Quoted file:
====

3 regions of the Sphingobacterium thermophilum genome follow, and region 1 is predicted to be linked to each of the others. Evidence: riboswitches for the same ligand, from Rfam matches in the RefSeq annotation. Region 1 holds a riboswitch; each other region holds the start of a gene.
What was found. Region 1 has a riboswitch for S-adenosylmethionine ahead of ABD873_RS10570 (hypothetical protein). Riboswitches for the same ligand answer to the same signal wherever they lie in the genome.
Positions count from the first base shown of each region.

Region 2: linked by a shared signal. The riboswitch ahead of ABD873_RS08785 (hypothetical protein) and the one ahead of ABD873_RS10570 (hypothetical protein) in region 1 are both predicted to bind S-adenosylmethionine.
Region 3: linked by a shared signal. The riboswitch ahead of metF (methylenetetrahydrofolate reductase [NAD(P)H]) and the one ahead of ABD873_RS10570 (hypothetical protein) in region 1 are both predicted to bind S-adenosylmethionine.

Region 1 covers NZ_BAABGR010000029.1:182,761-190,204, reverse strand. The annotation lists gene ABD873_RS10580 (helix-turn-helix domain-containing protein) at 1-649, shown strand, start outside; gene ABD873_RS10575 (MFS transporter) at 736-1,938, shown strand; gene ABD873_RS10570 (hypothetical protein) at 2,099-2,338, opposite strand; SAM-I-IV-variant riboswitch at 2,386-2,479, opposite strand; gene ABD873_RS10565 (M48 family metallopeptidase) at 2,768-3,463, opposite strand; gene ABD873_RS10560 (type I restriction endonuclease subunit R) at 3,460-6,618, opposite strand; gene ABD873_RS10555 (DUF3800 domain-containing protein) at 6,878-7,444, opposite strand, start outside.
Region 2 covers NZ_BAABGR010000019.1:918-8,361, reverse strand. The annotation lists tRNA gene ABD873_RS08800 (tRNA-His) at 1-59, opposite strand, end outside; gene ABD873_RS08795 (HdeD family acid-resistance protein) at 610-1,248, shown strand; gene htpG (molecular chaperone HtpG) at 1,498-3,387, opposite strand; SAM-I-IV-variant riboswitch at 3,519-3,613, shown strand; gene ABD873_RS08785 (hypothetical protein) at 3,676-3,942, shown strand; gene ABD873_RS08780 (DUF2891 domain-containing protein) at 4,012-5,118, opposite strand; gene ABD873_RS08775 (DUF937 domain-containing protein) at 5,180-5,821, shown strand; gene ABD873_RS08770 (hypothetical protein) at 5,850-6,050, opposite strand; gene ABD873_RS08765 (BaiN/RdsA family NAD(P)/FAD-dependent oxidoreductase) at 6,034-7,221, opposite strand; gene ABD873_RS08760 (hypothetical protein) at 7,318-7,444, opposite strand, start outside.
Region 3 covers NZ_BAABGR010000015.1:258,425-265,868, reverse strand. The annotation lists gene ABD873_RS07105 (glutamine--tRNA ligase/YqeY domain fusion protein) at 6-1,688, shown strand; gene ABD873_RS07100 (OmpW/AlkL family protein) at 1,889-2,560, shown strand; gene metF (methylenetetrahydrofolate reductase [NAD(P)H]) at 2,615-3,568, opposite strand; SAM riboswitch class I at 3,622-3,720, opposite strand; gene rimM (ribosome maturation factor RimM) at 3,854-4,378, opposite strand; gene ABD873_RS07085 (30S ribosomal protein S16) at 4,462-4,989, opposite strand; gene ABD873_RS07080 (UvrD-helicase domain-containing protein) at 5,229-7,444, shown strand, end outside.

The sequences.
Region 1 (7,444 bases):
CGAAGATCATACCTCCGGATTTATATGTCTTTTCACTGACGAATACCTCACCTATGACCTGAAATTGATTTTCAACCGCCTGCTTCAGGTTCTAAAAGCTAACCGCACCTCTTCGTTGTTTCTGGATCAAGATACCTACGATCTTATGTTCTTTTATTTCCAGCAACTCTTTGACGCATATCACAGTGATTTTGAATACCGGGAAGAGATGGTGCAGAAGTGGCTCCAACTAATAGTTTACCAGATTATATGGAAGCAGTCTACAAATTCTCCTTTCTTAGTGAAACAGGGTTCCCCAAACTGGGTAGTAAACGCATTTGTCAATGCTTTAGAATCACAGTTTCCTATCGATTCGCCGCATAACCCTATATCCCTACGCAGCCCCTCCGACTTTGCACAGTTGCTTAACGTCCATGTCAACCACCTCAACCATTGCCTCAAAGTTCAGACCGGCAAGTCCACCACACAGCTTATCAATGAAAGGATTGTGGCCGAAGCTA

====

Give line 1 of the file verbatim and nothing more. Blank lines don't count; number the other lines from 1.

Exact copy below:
3 regions of the Sphingobacterium thermophilum genome follow, and region 1 is predicted to be linked to each of the others. Evidence: riboswitches for the same ligand, from Rfam matches in the RefSeq annotation. Region 1 holds a riboswitch; each other region holds the start of a gene.